Some time ago, I wrote two tutorials about creating a news system. Both of those tutorials dealt with using flat files as the method of storage. Today, we will investigate the use of a database backend, specifically MySQL.
Before we get started, I want to talk a little about my idea of tutorials. When I write a tutorial, it is not my goal to produce a complete working piece of code. Sure, a lot of times there will be a final product that you could use, but why would you want to when you can write your own code? The tutorials I write I meant to introduce concepts and new ideas to you. Maybe show you some aspect of PHP that you didn’t know about.
So, all I ask is that you don’t skip to the last page of this tutorial and snap the code and expect it to solve all your problems. Read through the tutorial and incorporate the ideas given here with your own and you will have a much better final product.
Let’s talk a minute about the concepts behind making a news system with PHP and MySQL. First off, the primary goal is to display news. So, the code should, before it does anything else, display news. On the backend, we will have a table to store all this news. We should probably store the news itself, a title for the news, and a date the news was published. Along with that, we will also have a unique id for each piece of news.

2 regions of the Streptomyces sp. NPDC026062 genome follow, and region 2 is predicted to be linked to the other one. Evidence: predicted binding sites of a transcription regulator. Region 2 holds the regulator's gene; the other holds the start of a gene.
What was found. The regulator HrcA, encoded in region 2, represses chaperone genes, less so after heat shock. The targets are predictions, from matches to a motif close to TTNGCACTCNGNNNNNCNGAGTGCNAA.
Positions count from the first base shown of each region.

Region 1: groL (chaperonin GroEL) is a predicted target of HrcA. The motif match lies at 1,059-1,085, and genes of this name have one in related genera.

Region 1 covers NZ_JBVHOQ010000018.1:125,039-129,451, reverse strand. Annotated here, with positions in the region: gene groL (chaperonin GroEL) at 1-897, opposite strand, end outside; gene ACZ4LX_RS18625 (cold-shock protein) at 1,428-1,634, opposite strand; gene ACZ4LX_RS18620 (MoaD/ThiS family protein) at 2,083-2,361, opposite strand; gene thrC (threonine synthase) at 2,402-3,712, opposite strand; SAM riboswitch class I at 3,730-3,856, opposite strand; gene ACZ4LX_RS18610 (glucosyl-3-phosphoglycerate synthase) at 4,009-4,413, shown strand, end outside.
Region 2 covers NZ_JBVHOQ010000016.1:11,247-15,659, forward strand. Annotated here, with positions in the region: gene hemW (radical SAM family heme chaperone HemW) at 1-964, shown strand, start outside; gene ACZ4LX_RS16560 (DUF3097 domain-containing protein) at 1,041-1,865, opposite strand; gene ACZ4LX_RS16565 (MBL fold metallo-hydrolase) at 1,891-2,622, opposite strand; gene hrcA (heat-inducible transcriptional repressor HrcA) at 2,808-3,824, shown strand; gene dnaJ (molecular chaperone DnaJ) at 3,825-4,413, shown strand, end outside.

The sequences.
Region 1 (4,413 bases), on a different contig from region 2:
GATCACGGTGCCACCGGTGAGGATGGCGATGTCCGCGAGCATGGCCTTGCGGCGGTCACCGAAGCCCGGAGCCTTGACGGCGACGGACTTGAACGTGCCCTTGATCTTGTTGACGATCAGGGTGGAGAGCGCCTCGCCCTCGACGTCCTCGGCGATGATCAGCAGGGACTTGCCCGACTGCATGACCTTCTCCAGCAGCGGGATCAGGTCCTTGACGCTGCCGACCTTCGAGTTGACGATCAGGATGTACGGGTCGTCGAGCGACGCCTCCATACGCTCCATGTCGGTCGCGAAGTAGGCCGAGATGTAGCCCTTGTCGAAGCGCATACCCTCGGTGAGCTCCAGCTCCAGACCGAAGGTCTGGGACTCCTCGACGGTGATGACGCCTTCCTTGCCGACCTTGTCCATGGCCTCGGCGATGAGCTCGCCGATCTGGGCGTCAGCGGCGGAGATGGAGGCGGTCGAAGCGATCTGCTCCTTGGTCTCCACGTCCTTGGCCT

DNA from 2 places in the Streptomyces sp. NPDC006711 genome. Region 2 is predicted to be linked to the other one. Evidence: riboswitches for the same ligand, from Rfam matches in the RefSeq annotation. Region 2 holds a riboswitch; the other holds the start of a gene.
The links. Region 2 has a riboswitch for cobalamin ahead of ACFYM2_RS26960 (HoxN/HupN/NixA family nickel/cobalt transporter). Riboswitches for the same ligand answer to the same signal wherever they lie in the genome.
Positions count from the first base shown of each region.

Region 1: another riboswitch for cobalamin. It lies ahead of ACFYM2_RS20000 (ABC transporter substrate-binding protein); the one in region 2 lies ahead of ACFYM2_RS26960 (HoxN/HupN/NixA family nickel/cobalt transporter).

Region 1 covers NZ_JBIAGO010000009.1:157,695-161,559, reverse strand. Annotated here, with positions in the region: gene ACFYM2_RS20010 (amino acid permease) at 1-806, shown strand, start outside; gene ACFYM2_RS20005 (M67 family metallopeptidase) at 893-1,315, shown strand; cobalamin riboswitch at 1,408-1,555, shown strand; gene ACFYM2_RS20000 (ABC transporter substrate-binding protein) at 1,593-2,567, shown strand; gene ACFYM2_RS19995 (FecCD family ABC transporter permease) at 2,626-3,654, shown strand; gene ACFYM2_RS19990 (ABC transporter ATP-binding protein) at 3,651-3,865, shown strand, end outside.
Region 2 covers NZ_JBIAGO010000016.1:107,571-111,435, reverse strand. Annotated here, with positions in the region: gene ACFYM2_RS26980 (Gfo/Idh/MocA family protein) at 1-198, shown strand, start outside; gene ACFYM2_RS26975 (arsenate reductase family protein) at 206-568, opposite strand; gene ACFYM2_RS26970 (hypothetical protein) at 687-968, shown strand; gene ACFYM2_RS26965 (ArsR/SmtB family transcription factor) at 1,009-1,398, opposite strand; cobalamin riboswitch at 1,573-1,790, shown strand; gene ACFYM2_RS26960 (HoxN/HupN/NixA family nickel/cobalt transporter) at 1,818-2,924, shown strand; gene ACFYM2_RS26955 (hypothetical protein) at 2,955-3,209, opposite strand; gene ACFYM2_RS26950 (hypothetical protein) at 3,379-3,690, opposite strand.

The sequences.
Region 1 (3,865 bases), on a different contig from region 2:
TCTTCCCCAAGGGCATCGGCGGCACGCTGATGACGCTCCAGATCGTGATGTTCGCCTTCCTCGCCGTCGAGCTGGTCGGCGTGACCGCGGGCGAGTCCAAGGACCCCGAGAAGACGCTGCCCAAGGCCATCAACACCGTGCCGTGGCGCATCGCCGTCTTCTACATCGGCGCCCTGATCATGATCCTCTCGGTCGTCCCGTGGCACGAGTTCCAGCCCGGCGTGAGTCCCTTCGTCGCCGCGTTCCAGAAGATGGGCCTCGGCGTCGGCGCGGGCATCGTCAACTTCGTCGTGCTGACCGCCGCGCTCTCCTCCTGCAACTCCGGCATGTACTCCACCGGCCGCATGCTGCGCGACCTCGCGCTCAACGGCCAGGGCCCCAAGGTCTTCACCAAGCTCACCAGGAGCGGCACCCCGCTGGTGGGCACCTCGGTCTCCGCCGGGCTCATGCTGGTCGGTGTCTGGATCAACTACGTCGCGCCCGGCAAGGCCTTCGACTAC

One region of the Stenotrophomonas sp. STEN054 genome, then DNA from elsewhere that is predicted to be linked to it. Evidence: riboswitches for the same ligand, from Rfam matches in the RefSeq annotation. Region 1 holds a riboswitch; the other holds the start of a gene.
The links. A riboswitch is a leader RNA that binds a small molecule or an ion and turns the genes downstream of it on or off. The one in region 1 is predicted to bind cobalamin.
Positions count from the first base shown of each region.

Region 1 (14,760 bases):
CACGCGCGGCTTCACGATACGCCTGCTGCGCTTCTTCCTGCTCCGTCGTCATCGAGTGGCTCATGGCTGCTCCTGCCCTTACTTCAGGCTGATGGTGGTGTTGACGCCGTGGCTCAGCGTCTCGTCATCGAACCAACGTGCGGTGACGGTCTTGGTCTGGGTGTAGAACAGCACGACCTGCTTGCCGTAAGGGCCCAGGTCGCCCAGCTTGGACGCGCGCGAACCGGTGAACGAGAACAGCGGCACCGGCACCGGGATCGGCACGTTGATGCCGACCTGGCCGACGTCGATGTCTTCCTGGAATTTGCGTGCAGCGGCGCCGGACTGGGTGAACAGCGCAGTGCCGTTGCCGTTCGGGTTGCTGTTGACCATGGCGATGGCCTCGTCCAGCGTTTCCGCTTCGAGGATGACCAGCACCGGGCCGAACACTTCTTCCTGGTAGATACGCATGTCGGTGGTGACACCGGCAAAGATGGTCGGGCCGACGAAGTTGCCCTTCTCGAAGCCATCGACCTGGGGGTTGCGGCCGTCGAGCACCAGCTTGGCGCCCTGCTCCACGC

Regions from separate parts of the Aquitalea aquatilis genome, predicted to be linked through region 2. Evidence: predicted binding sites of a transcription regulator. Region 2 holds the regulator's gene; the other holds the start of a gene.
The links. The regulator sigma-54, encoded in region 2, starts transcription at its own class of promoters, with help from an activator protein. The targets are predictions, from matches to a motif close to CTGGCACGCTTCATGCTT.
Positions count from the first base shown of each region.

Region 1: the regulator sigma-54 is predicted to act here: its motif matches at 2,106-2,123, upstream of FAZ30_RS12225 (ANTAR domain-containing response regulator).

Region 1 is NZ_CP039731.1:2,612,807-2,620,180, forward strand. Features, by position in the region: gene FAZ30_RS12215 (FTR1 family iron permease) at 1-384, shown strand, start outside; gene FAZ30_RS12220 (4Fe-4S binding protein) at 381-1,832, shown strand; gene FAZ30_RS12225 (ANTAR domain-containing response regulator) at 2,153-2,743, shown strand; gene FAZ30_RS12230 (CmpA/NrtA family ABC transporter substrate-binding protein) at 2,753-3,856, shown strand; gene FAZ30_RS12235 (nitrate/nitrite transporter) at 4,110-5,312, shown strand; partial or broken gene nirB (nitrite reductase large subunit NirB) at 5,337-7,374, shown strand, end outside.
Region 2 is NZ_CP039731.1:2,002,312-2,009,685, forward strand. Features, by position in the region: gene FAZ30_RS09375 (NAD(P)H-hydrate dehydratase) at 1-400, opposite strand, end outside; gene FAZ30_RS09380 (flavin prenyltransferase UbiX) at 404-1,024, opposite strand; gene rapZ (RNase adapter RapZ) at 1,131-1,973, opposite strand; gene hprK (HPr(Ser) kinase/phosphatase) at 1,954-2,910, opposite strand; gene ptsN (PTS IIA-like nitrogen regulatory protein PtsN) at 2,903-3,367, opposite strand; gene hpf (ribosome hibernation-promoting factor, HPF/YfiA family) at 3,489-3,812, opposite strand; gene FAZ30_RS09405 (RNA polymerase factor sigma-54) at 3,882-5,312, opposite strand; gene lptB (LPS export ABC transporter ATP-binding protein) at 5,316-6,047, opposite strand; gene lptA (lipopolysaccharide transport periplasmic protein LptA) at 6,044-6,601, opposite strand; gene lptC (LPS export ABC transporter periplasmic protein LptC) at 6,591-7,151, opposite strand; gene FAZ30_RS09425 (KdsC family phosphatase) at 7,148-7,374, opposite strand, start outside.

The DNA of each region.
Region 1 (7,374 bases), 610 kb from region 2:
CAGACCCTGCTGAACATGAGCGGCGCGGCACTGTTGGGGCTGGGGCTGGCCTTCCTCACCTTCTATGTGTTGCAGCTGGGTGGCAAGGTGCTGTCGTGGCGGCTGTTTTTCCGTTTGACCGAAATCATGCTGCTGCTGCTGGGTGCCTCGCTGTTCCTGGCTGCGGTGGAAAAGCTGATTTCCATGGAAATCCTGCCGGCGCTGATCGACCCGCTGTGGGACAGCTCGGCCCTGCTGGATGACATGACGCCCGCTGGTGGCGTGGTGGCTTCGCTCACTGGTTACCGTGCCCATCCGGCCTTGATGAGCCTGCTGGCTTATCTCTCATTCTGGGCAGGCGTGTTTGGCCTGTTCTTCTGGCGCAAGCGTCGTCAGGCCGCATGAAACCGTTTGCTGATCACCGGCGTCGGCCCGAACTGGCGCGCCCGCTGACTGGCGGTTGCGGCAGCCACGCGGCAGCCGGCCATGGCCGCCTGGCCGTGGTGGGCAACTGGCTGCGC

The next thing we want this system to do is allow users to comment on the news we post. We will store these comments in a table separate from the news. The reason for this is that you can have multiple comments per every news item. In database relationships, this is called a “one to many relationship”. In the comments table, we will want to store the comment itself, the name of the user, and the news id that it is associated with. We will also store a unique id for each comment.
The whole key to adding comments to a news system is to store the news id along with every comment. Without storing the news id, you would have no way to relate the comment back to the proper news item.
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